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The Hawk News

The Student News Site of St. Joseph's University

The Hawk News

The Student News Site of St. Joseph's University

The Hawk News

Fit to be king
Lilli Dellheim, Special to the Hawk • July 13, 2024

Saint Joe’s sleeps out

Community raises awareness for refugees

Eight Saint Joseph’s University students slept outside in the cold on April 7 to be in solidarity with others halfway around the world.

The students were participating in the Syria Sleepout, an event sponsored by the St. Joe’s campus chapter of the Catholic Relief Services (CRS).

CRS, a student group on campus, meets every week to learn about global issues and spread awareness to the greater campus community. The group sponsors events such as the Syria Sleepout, to communicate issues of systematic injustice to other students.

Grace Davis, ’17, executive board member of CRS, said the Syria Sleepout has taken place on campus before, and St. Joe’s is not the only university that holds them.

The event was organized by the three members of the CRS executive board along- side Emily Kane, a campus ministry associate.

Davis explained that the sleepout is a great event because it makes people more aware of an issue that is highly relevant in today’s world.

“It’s just a really cool experience to be in solidarity and feel what it would be like,” she said. “It just reminds you that there are people who don’t have a bed to go home to at night.”
The sleepout began with an opening prayer at 8 p.m. last Thursday on the porch of Wolfington Hall. The group of students who participated then ate a simple Syrian meal of rice and vegetables while having a discussion with Cheryl Mrazick, St. Joe’s lo- cal CRS liaison. Mrazick recently returned from a trip to Iraq where she worked with refugees. Davis said that it was great to hear Mrazick’s first-hand experience.

Following the discussion, students read a personal story of a refugee and participated in a simulation called “1,000 days in Syria” which provided various storylines of scenarios that refugees experience.

The students also made signs explaining why they were sleeping out and wrote letters to local government representatives asking them to vote against a current bill in Congress which would bar refugees from entering the United States.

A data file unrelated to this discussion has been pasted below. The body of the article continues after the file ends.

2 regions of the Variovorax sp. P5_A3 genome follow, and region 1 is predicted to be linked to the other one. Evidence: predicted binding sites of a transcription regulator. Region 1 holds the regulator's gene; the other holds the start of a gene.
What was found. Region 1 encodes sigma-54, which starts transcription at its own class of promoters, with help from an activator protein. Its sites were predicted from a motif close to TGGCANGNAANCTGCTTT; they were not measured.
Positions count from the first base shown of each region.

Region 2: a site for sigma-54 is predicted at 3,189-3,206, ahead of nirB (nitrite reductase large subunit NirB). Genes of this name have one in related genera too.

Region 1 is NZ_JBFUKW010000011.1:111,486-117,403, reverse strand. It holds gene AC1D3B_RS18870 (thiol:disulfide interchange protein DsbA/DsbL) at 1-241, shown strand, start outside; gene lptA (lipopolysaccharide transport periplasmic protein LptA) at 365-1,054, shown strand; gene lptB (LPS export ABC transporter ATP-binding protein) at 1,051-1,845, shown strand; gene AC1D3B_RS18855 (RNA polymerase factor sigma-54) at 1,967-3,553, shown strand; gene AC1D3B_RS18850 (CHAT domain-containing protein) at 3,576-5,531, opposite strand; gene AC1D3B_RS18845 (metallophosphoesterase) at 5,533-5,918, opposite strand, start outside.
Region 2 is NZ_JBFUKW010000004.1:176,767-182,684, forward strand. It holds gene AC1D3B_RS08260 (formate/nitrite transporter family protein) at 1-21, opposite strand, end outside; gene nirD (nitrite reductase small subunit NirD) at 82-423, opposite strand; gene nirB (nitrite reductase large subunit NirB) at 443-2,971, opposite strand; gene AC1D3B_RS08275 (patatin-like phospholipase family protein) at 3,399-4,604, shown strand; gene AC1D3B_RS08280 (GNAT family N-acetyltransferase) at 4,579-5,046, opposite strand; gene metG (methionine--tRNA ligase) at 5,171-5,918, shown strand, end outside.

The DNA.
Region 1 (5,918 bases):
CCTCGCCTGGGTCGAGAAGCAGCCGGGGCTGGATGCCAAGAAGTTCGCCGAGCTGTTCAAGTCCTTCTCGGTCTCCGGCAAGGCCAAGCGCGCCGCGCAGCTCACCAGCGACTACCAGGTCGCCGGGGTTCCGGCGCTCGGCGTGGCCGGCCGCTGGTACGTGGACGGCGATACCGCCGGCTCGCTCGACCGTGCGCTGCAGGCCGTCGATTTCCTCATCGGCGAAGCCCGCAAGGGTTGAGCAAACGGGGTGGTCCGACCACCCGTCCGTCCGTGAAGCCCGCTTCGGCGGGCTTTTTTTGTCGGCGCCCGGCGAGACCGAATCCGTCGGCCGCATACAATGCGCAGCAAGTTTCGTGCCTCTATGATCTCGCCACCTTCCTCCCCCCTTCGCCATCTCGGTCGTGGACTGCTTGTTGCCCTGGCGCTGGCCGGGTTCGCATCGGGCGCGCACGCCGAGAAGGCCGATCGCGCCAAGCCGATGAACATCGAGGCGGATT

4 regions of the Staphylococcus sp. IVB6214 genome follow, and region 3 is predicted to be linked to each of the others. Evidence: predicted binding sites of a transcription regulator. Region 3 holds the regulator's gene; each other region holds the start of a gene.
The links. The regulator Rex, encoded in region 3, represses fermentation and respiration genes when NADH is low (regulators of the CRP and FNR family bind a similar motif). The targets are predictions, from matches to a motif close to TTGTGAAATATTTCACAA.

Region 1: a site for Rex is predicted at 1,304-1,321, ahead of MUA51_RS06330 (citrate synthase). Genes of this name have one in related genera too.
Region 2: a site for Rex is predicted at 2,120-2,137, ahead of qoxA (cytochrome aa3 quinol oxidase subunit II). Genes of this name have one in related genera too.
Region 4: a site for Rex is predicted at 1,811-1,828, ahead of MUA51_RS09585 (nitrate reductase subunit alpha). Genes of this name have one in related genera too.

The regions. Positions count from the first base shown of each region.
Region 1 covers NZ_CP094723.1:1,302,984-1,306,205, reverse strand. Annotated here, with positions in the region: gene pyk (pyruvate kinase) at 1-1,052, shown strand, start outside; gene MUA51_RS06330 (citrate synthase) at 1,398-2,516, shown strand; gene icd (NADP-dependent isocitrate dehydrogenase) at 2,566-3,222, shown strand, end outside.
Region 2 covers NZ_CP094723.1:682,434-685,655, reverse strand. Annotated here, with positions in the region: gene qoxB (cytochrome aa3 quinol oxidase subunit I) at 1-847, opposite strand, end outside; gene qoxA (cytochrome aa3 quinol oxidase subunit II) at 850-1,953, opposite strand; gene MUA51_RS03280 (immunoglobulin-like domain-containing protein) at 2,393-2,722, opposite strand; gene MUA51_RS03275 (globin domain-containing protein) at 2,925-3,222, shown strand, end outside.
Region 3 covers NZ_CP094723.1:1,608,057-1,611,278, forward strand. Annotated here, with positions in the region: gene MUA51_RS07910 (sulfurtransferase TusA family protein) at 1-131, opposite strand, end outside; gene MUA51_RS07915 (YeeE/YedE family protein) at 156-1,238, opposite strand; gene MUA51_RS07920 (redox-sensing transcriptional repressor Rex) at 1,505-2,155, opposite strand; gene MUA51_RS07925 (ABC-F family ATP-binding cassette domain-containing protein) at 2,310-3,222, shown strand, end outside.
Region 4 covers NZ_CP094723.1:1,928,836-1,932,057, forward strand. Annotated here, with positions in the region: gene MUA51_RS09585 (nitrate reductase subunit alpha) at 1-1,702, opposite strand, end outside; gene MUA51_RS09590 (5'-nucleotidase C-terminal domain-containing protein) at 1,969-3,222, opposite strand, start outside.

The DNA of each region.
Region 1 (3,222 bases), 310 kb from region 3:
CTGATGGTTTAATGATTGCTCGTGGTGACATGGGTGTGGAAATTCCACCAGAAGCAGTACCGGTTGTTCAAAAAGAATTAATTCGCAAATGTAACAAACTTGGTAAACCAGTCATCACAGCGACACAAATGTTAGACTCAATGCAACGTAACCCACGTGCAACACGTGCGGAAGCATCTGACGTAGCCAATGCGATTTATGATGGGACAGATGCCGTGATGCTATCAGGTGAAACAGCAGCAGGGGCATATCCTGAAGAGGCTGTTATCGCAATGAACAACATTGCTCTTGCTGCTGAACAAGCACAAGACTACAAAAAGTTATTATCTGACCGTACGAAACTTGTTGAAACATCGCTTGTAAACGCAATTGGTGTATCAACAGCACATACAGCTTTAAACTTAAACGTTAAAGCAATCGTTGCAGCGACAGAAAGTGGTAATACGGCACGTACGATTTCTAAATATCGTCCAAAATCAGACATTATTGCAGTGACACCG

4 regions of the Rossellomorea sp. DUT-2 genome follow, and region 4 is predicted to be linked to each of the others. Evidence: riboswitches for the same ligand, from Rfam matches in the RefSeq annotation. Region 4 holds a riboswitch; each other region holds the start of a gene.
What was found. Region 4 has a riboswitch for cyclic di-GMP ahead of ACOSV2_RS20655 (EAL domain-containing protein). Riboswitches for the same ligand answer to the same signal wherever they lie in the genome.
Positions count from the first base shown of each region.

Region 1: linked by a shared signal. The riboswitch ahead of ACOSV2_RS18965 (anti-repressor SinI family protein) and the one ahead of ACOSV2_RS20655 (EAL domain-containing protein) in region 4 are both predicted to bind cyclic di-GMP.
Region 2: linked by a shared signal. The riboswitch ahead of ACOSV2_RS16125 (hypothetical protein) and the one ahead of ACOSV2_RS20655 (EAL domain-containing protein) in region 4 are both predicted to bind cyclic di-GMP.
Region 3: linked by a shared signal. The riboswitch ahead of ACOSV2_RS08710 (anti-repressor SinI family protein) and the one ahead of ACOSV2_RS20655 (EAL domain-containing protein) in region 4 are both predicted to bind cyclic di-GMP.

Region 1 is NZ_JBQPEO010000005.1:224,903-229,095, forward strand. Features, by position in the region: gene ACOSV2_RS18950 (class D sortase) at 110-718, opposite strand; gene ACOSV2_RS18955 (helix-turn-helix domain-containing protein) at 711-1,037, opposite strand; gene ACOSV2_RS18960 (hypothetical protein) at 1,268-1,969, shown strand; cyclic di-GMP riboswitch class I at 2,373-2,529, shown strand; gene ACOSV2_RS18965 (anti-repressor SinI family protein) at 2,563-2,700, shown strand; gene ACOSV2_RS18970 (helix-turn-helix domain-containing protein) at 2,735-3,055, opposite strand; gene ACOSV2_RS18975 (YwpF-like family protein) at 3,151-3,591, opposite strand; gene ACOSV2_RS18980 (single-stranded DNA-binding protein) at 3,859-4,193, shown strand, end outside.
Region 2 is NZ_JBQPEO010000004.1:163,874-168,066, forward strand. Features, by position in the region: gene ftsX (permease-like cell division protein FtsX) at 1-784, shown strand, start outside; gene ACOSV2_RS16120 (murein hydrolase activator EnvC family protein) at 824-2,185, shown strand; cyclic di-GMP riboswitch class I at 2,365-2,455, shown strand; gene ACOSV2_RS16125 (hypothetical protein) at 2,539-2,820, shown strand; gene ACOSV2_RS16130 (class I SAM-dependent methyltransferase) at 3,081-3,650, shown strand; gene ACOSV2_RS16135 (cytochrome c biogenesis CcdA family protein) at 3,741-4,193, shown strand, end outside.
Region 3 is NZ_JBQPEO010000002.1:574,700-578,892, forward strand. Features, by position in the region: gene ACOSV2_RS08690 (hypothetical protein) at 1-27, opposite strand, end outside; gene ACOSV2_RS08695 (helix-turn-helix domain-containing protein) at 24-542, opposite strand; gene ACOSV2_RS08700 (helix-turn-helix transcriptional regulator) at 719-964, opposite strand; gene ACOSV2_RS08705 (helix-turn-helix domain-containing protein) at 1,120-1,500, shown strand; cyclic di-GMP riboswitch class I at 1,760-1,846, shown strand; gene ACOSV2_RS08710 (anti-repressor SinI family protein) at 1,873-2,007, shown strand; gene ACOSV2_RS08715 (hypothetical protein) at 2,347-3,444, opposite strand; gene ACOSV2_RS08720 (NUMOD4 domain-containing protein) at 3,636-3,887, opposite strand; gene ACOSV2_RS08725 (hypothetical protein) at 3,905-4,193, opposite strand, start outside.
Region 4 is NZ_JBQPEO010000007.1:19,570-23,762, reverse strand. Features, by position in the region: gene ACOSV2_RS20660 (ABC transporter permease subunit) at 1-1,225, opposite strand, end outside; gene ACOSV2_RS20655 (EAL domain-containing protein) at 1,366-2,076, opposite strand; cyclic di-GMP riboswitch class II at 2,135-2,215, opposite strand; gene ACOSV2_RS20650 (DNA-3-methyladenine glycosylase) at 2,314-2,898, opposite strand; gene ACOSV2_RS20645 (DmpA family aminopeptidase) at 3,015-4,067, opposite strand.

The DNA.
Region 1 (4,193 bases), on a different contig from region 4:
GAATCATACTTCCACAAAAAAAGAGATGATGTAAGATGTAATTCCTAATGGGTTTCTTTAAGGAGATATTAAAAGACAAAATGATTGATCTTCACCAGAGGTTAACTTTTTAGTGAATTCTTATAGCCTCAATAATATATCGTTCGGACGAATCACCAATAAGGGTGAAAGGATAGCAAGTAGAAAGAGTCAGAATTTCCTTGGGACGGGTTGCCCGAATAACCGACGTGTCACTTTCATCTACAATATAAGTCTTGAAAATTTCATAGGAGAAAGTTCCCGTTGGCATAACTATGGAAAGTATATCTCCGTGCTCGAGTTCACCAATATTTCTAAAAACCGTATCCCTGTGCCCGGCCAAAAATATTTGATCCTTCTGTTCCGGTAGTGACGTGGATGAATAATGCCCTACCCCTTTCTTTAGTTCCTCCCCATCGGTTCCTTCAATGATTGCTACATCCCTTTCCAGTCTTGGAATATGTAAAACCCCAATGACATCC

They ended the night with an Ignatian Examen, a short, five-step reflective prayer. At midnight it was lights out as eight students slept outside on the porch of Wolfing- ton.

When asked why they decided to hold the sleepout, Kane explained that this has been an event that students have enjoyed over the past three years and that CRS especially wanted to hold it since the Syrian refugee crisis has become so prevalent.

Kane also made the point that it helps people become more connected to an issue that is physically so far away.

“We are dealing with our own immigration crisis in the United States but the same thing, on a larger scale, is going on in Eu- rope,” Kane said. “Because we are physically distant from that, a lot of times people for- get that it’s happening. It was very important [to] be constantly bringing, shedding light on this issue and saying it doesn’t matter how far away we are. This is still a humanitarian crisis.”

Lara Miller, ’17, is not a member of CRS but has participated in the sleepout for the past three years.

“Just having the chance to sleep out and

experience on a small scale what they are going through, I think that’s so incredible, and that’s why I enjoy it, the education and the solidarity,” Miller said.

She also said that this year she forgot to bring a pillow, so she felt like she really experienced a form of suffering that the refugees go through on a daily basis, which made her appreciate the life she has even more.

Kane had similar sentiments.

“I probably slept like four hours the whole night,” she said, “but every single time I woke up I thought immediately of these refugees.”

Both Davis and Kane expressed their hope that this event will educate students about such a prominent issue and encourage them to take action in their greater communities.

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